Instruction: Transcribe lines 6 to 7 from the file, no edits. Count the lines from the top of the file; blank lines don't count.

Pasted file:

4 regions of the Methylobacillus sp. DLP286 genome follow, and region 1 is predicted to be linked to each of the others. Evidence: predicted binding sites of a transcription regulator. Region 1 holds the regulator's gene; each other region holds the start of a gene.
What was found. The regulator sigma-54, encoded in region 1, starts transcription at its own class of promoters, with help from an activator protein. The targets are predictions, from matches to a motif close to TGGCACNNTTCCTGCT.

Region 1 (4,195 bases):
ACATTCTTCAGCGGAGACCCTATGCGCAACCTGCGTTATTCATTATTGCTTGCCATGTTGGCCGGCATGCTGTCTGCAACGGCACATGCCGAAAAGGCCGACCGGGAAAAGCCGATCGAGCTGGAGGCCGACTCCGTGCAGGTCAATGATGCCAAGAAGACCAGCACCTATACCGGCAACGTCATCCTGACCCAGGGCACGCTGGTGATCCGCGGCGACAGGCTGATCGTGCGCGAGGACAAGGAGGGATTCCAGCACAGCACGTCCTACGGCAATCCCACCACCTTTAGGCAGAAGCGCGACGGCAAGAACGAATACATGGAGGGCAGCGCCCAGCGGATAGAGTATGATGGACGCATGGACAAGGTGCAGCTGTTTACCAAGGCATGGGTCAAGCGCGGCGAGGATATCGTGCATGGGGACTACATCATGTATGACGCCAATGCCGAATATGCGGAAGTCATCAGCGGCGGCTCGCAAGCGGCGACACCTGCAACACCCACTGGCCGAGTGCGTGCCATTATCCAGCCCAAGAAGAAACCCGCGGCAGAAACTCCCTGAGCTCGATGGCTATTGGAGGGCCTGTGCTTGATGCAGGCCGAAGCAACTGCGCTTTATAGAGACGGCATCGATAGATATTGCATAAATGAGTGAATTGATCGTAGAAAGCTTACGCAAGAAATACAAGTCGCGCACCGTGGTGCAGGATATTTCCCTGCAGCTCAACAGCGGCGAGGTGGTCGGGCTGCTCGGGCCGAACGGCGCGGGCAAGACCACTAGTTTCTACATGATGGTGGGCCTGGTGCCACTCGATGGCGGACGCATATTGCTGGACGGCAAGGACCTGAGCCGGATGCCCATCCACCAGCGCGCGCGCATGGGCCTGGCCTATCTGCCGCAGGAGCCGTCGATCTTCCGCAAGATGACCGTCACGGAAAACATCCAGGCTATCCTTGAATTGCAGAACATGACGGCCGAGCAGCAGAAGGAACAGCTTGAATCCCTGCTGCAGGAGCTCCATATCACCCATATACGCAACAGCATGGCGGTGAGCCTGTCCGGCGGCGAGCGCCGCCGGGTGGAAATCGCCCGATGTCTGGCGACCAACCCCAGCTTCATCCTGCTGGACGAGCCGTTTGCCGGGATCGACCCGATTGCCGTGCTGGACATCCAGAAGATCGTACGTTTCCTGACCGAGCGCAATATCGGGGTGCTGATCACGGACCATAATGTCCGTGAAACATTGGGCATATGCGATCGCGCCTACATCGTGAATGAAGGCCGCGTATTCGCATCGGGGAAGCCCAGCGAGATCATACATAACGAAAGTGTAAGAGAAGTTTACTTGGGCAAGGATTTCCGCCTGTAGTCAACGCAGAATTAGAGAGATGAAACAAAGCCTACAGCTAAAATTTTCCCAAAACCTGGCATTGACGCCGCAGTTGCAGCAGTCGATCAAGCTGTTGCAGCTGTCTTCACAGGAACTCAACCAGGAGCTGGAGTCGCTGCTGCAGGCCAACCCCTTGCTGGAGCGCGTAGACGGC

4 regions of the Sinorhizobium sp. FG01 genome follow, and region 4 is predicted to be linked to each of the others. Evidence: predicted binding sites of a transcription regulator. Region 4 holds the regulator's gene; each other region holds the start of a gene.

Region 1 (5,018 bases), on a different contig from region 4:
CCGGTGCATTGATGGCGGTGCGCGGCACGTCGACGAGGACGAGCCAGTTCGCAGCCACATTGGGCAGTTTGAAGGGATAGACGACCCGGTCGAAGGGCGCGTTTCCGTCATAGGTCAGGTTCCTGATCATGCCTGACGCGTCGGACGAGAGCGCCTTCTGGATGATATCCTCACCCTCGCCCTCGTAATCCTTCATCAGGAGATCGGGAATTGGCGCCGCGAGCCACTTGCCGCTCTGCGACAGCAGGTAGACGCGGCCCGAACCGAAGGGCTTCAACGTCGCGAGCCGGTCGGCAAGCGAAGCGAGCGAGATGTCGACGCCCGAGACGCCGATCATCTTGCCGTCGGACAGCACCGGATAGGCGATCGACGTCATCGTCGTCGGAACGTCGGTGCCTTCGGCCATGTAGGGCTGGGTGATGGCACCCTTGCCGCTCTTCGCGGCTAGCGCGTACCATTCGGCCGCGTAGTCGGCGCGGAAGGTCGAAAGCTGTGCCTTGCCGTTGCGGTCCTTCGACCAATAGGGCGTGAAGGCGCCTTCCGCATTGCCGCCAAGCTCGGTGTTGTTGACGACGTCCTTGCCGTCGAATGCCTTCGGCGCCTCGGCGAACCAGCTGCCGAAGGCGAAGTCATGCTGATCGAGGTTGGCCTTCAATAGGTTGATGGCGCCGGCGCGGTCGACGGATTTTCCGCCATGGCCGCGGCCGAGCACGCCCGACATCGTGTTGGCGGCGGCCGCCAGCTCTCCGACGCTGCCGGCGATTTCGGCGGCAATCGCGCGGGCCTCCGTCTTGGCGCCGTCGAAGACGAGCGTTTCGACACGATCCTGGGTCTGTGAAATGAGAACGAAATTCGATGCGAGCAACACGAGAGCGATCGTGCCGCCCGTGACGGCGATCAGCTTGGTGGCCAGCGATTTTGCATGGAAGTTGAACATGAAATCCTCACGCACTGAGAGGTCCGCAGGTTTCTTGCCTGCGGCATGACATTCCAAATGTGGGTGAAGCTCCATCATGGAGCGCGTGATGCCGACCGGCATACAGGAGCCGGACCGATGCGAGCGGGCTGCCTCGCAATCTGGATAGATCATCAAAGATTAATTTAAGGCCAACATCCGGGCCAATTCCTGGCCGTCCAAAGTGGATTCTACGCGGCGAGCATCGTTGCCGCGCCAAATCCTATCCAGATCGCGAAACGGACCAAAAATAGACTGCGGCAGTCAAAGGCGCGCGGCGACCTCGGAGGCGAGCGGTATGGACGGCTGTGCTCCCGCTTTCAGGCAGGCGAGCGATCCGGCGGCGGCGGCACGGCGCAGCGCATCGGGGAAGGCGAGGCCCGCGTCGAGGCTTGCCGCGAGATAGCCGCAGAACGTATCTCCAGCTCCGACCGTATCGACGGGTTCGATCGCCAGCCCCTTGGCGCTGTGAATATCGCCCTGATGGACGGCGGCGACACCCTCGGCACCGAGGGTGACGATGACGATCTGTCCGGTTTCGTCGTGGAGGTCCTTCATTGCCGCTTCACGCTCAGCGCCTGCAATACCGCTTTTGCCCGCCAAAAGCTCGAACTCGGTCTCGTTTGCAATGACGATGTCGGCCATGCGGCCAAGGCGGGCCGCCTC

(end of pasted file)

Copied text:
Region 1 (5,018 bases), on a different contig from region 4:
CCGGTGCATTGATGGCGGTGCGCGGCACGTCGACGAGGACGAGCCAGTTCGCAGCCACATTGGGCAGTTTGAAGGGATAGACGACCCGGTCGAAGGGCGCGTTTCCGTCATAGGTCAGGTTCCTGATCATGCCTGACGCGTCGGACGAGAGCGCCTTCTGGATGATATCCTCACCCTCGCCCTCGTAATCCTTCATCAGGAGATCGGGAATTGGCGCCGCGAGCCACTTGCCGCTCTGCGACAGCAGGTAGACGCGGCCCGAACCGAAGGGCTTCAACGTCGCGAGCCGGTCGGCAAGCGAAGCGAGCGAGATGTCGACGCCCGAGACGCCGATCATCTTGCCGTCGGACAGCACCGGATAGGCGATCGACGTCATCGTCGTCGGAACGTCGGTGCCTTCGGCCATGTAGGGCTGGGTGATGGCACCCTTGCCGCTCTTCGCGGCTAGCGCGTACCATTCGGCCGCGTAGTCGGCGCGGAAGGTCGAAAGCTGTGCCTTGCCGTTGCGGTCCTTCGACCAATAGGGCGTGAAGGCGCCTTCCGCATTGCCGCCAAGCTCGGTGTTGTTGACGACGTCCTTGCCGTCGAATGCCTTCGGCGCCTCGGCGAACCAGCTGCCGAAGGCGAAGTCATGCTGATCGAGGTTGGCCTTCAATAGGTTGATGGCGCCGGCGCGGTCGACGGATTTTCCGCCATGGCCGCGGCCGAGCACGCCCGACATCGTGTTGGCGGCGGCCGCCAGCTCTCCGACGCTGCCGGCGATTTCGGCGGCAATCGCGCGGGCCTCCGTCTTGGCGCCGTCGAAGACGAGCGTTTCGACACGATCCTGGGTCTGTGAAATGAGAACGAAATTCGATGCGAGCAACACGAGAGCGATCGTGCCGCCCGTGACGGCGATCAGCTTGGTGGCCAGCGATTTTGCATGGAAGTTGAACATGAAATCCTCACGCACTGAGAGGTCCGCAGGTTTCTTGCCTGCGGCATGACATTCCAAATGTGGGTGAAGCTCCATCATGGAGCGCGTGATGCCGACCGGCATACAGGAGCCGGACCGATGCGAGCGGGCTGCCTCGCAATCTGGATAGATCATCAAAGATTAATTTAAGGCCAACATCCGGGCCAATTCCTGGCCGTCCAAAGTGGATTCTACGCGGCGAGCATCGTTGCCGCGCCAAATCCTATCCAGATCGCGAAACGGACCAAAAATAGACTGCGGCAGTCAAAGGCGCGCGGCGACCTCGGAGGCGAGCGGTATGGACGGCTGTGCTCCCGCTTTCAGGCAGGCGAGCGATCCGGCGGCGGCGGCACGGCGCAGCGCATCGGGGAAGGCGAGGCCCGCGTCGAGGCTTGCCGCGAGATAGCCGCAGAACGTATCTCCAGCTCCGACCGTATCGACGGGTTCGATCGCCAGCCCCTTGGCGCTGTGAATATCGCCCTGATGGACGGCGGCGACACCCTCGGCACCGAGGGTGACGATGACGATCTGTCCGGTTTCGTCGTGGAGGTCCTTCATTGCCGCTTCACGCTCAGCGCCTGCAATACCGCTTTTGCCCGCCAAAAGCTCGAACTCGGTCTCGTTTGCAATGACGATGTCGGCCATGCGGCCAAGGCGGGCCGCCTC